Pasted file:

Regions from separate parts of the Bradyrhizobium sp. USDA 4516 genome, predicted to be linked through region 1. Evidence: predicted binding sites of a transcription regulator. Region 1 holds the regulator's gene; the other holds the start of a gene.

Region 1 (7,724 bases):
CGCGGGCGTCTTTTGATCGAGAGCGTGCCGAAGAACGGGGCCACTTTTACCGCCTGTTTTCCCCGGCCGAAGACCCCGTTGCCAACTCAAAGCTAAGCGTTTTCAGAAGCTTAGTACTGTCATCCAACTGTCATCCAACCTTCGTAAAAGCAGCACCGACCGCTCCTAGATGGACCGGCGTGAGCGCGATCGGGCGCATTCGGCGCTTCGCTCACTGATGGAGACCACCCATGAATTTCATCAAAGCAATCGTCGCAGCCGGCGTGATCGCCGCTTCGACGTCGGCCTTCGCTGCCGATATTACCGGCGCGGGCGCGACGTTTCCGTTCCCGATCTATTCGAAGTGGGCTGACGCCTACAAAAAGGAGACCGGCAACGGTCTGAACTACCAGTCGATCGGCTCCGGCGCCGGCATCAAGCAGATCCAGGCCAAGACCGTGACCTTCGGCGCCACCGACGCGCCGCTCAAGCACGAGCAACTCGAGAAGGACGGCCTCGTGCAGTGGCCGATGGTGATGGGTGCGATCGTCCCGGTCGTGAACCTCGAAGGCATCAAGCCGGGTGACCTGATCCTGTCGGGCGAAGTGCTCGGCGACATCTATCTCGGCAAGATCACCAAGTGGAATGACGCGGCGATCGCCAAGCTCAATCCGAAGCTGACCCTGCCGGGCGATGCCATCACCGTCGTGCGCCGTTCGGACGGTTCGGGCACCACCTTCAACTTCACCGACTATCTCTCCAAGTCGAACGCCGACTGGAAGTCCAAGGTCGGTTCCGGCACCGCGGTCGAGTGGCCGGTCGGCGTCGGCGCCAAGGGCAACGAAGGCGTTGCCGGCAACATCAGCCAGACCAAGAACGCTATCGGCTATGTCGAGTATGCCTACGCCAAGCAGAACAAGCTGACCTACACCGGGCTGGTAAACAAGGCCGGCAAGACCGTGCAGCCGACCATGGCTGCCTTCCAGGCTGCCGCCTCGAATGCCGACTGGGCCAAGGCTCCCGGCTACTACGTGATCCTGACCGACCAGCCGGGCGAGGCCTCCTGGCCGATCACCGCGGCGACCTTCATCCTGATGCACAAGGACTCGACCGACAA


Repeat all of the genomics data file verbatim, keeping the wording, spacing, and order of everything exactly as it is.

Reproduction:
Regions from separate parts of the Bradyrhizobium sp. USDA 4516 genome, predicted to be linked through region 1. Evidence: predicted binding sites of a transcription regulator. Region 1 holds the regulator's gene; the other holds the start of a gene.

Region 1 (7,724 bases):
CGCGGGCGTCTTTTGATCGAGAGCGTGCCGAAGAACGGGGCCACTTTTACCGCCTGTTTTCCCCGGCCGAAGACCCCGTTGCCAACTCAAAGCTAAGCGTTTTCAGAAGCTTAGTACTGTCATCCAACTGTCATCCAACCTTCGTAAAAGCAGCACCGACCGCTCCTAGATGGACCGGCGTGAGCGCGATCGGGCGCATTCGGCGCTTCGCTCACTGATGGAGACCACCCATGAATTTCATCAAAGCAATCGTCGCAGCCGGCGTGATCGCCGCTTCGACGTCGGCCTTCGCTGCCGATATTACCGGCGCGGGCGCGACGTTTCCGTTCCCGATCTATTCGAAGTGGGCTGACGCCTACAAAAAGGAGACCGGCAACGGTCTGAACTACCAGTCGATCGGCTCCGGCGCCGGCATCAAGCAGATCCAGGCCAAGACCGTGACCTTCGGCGCCACCGACGCGCCGCTCAAGCACGAGCAACTCGAGAAGGACGGCCTCGTGCAGTGGCCGATGGTGATGGGTGCGATCGTCCCGGTCGTGAACCTCGAAGGCATCAAGCCGGGTGACCTGATCCTGTCGGGCGAAGTGCTCGGCGACATCTATCTCGGCAAGATCACCAAGTGGAATGACGCGGCGATCGCCAAGCTCAATCCGAAGCTGACCCTGCCGGGCGATGCCATCACCGTCGTGCGCCGTTCGGACGGTTCGGGCACCACCTTCAACTTCACCGACTATCTCTCCAAGTCGAACGCCGACTGGAAGTCCAAGGTCGGTTCCGGCACCGCGGTCGAGTGGCCGGTCGGCGTCGGCGCCAAGGGCAACGAAGGCGTTGCCGGCAACATCAGCCAGACCAAGAACGCTATCGGCTATGTCGAGTATGCCTACGCCAAGCAGAACAAGCTGACCTACACCGGGCTGGTAAACAAGGCCGGCAAGACCGTGCAGCCGACCATGGCTGCCTTCCAGGCTGCCGCCTCGAATGCCGACTGGGCCAAGGCTCCCGGCTACTACGTGATCCTGACCGACCAGCCGGGCGAGGCCTCCTGGCCGATCACCGCGGCGACCTTCATCCTGATGCACAAGGACTCGACCGACAA